Chicago Wilderness: A new force in urban conservation

Debra K. Moskovits*, Carol J. Fialkowski, Gregory M. Mueller, Timothy A. Sullivan

*Corresponding author for this work

Research output: Contribution to journalArticlepeer-review

3 Scopus citations

Abstract

In 1996, a coalition of diverse and determined organizations launched a new initiative in the Chicago region. Our vision? Chicago Wilderness: a thriving mosaic of natural areas, connected by greenways and wildlife corridors, embedded in the nation's third largest metropolis. In this vision, the region's human communities reclaim a cultural tradition of protecting anti restoring these globally significant natural communities that enrich our lives. Today, more than 100 organizations join forces to transform this vision into reality. A regional Biodiversity Recovery Plan - the result of three years of assessment and planning by scientists, land managers, educators, and policy strategists - sets priorities and determines the lines of action for the coalition. This regional agenda stems from our vision and recovery goals for each ecological community; it encourages targeted research initiatives that focus on characterizing our native biological diversity and on analyzing elements critical to its recovery. Ultimately, though, the long-term survival of our natural wealth rests on the support from the public. While the challenges to conservation educators and communicators are many, Chicago Wilderness allows us to work together in understanding our audiences, channeling our resources, and creating novel approaches to engage the widest public in our conservation efforts.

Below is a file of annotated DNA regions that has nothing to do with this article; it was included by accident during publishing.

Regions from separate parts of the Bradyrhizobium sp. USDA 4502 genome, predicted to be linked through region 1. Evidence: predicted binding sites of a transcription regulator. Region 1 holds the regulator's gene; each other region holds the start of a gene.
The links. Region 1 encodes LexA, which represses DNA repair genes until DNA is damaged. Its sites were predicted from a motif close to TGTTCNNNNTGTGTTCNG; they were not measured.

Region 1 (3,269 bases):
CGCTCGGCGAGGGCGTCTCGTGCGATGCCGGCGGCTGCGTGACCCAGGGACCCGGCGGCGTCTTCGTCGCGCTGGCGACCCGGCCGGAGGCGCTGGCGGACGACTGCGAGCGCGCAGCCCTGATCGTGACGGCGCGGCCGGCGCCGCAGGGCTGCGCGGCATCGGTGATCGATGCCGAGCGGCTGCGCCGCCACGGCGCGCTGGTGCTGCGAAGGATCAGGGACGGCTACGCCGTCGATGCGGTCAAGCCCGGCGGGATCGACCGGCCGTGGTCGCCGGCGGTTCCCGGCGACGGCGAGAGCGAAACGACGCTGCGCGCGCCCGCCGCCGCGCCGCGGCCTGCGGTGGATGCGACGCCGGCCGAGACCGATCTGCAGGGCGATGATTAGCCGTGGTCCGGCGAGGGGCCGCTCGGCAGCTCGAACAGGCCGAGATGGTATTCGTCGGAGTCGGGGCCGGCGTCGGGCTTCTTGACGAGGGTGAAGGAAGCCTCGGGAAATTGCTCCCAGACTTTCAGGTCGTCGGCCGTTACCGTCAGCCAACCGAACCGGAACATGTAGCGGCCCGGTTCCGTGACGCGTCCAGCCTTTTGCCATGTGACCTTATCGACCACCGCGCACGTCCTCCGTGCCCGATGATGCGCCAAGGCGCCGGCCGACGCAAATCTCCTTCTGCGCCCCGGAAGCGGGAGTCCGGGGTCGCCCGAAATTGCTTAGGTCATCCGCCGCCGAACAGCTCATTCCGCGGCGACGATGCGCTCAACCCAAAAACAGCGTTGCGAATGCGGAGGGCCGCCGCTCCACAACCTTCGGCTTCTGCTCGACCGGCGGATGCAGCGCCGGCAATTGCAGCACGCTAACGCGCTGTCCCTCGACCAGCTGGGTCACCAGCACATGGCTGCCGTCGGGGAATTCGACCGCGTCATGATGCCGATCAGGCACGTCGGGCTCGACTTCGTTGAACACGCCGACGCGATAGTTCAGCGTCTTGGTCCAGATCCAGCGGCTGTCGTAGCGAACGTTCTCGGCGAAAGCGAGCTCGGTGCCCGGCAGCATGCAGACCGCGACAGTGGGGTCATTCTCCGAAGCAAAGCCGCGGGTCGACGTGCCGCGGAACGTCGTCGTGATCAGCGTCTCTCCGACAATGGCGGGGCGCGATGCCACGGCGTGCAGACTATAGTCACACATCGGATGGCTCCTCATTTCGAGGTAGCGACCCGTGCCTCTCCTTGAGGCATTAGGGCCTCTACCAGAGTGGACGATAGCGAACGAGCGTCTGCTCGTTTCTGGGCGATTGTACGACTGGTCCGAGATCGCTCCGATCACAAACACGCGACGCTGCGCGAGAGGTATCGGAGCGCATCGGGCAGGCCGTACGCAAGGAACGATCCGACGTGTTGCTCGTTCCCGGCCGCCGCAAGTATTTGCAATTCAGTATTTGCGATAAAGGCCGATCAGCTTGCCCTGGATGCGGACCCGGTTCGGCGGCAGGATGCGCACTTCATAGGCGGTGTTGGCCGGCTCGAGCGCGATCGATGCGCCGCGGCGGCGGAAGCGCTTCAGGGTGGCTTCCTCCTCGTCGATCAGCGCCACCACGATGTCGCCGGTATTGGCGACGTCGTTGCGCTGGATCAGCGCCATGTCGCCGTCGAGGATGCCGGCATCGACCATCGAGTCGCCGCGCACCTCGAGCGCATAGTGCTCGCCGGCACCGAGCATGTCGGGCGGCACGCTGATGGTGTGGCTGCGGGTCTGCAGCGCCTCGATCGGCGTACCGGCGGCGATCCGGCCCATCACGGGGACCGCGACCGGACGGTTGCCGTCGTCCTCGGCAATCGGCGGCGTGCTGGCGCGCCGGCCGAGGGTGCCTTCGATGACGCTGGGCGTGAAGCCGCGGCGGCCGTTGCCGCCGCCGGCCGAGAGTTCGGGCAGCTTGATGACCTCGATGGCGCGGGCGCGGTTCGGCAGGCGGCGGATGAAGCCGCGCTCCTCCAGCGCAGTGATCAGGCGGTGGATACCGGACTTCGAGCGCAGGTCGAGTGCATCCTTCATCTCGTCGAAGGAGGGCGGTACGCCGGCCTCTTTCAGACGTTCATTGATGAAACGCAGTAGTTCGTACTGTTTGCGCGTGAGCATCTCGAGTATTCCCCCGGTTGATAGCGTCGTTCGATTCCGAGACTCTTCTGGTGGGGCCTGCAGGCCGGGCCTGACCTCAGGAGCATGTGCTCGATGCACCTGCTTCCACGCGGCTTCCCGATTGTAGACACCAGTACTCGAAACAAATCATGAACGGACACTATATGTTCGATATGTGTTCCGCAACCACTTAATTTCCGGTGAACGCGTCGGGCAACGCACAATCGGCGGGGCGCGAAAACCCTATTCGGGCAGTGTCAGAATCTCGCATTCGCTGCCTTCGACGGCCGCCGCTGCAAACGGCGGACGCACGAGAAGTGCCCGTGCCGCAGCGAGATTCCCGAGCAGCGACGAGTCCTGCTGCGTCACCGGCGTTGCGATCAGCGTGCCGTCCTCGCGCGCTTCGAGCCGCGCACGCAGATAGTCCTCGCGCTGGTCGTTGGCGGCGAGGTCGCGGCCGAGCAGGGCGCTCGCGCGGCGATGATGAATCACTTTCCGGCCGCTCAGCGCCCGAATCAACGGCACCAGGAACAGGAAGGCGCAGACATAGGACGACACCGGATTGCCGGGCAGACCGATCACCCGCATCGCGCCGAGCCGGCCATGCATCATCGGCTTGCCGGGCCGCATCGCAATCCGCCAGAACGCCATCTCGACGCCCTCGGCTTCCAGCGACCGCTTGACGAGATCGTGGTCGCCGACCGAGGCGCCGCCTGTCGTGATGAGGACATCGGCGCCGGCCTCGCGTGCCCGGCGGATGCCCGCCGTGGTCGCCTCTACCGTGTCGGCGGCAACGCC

Original languageEnglish (US)
Pages (from-to)153-163
Number of pages11
JournalAnnals of the Missouri Botanical Garden
Volume89
Issue number2
DOIs
StatePublished - Jan 1 2002

Keywords

  • Biodiversity Recovery Plan
  • Chicago Wilderness
  • Citizen science
  • Coalition
  • Conservation education
  • Forest preserves
  • Fragmentation
  • Metropolis
  • Mosaic
  • Natural communities
  • Oak savannas
  • Oak woodlands
  • Prairies
  • Public outreach
  • Remnants
  • Restoration
  • Urban

ASJC Scopus subject areas

  • Ecology, Evolution, Behavior and Systematics
  • Plant Science

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